[Feb 02]--Traitor’s Kiss

Psalm 55

I really hope that none of the people who read this devotional can really empathize with David. Hopefully you’ve never had a “friend” like the one described here, but to some degree all of us can identify with the psalmist, as we’ll see.

Who is this treacherous “friend”? We’re not totally sure, but standard interpretations point to either his own son Absalom or Ahithophel (if you like, you can read the sordid story here). To summarize it briefly, his own son Absalom conspired against him and plotted a coup, while aided by one of his closest advisers Ahithophel. But the actual identity of the false friend doesn’t really concern us today.

What were the characteristics of this man? He was a close friend of David, possibly the best friend he had. They shared many intimate moments together, where David bared his soul to him. Worst of all, they'd worshiped next to each other. These men had prayed together and approached God together. This man was very charismatic, very adept at persuading David that he only had the king’s best interests at heart.

And apparently all this was a façade. While speaking kind, comforting, and encouraging words to him, this treacherous piece of filth was plotting against him. How poignant is David’s lament: “If an enemy were insulting me,I could endure it; if a foe were rising against me, I could hide. But it is you, a man like myself, my companion, my close friend.”

Like I said at the beginning, I really hope that you can’t identify fully with David here. I hope you’ve never had someone actively plotting against you and who stabbed you in the back like this. But even if you haven’t (like me), then you can at least relate to it to a much lesser degree. Haven’t you had a friend who sorely disappointed you? Someone who broke their promise to you? Someone who failed to keep to a commitment?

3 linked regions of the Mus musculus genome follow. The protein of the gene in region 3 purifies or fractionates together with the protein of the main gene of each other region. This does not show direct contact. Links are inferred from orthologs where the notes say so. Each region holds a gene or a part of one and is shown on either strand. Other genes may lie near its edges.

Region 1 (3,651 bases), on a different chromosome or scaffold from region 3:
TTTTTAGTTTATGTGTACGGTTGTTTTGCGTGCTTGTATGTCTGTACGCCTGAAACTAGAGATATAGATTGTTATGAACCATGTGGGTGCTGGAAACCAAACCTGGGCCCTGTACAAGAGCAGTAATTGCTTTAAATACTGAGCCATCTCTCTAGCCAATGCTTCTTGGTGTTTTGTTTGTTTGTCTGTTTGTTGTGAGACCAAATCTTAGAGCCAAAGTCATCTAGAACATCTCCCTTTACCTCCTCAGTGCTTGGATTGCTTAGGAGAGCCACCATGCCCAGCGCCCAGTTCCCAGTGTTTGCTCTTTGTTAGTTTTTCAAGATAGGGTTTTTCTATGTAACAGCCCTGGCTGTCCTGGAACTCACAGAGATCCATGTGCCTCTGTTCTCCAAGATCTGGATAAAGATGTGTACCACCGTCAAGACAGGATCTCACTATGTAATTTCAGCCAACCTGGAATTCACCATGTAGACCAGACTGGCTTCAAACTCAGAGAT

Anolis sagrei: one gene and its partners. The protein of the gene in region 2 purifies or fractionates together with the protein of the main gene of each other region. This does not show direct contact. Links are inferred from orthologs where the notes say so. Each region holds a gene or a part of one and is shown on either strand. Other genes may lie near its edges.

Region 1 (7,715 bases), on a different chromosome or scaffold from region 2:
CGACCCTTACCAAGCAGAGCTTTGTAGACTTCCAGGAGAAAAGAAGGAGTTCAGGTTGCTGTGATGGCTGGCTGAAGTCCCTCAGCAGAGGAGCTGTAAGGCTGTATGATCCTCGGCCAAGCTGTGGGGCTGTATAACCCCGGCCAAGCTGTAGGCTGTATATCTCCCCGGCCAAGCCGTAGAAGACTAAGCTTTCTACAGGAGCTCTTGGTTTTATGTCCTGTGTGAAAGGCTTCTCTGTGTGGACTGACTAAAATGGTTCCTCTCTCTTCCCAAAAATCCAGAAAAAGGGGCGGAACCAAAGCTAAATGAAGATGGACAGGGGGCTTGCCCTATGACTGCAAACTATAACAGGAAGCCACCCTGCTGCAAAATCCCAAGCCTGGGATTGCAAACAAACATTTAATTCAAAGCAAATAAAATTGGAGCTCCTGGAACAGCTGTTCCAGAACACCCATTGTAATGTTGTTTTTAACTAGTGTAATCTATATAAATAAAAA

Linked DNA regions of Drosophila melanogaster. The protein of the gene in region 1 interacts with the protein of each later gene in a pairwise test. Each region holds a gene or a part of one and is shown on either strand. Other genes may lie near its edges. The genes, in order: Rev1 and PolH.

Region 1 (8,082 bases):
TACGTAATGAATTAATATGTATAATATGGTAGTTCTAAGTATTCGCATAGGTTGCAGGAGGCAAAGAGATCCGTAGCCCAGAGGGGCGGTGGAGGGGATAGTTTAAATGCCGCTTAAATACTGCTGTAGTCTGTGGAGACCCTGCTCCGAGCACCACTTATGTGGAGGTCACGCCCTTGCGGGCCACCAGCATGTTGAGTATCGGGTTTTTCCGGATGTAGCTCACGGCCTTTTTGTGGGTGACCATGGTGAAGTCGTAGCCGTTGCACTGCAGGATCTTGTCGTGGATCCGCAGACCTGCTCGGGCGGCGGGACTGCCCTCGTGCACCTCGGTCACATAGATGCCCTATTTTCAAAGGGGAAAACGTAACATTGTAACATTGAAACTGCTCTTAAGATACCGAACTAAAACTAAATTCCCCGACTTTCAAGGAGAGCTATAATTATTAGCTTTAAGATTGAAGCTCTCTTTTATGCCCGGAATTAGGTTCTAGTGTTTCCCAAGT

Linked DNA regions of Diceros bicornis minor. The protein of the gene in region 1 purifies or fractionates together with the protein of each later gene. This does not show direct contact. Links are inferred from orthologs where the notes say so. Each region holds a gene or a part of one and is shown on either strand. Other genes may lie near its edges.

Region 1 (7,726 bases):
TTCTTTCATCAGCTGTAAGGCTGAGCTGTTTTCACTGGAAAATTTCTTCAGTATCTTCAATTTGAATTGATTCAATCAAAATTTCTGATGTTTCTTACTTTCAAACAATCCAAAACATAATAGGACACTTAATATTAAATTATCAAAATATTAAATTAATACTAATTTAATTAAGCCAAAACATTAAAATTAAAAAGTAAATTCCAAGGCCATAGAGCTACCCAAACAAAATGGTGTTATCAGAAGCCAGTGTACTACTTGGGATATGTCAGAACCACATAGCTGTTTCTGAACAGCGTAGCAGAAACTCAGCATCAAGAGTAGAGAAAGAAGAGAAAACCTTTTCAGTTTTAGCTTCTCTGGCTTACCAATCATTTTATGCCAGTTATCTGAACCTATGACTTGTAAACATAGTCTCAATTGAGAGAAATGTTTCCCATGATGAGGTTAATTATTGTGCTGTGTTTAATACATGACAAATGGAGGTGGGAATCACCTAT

Of course you have, and I’m sure you’ve failed others as well. None of us are completely guilt-free in this area. There’s good news, however. First, we need to remember that while every person in whom we trust and confide is a sinner, our Savior is not. When he says something, he means it. When he says that he’s with us to the end of the age, he will be. When he says that he’s preparing a place for us and will return to take us there, you can count on it.

In the meantime, when people disappoint us (as they inevitably will), we need to follow David’s example. He was surrounded by enemies, and among his associates he literally didn’t know whom he could trust. In those darkest hours, this was what he did: “As for me, I call to God, and the Lord saves me. Evening, morning and noon I cry out in distress, and he hears my voice. . .Cast your cares on the Lord and he will sustain you; he will never let the righteous be shaken. . .But as for me, I trust in you.” Confide in him. Cast your burdens upon him. Call out to him when all seems hopeless. Sounds good to me.

Lord Jesus, you are my one true friend. I’ll always be grateful for the companions you’ve put into my life, but I know that only you can always be trusted. Thank you.

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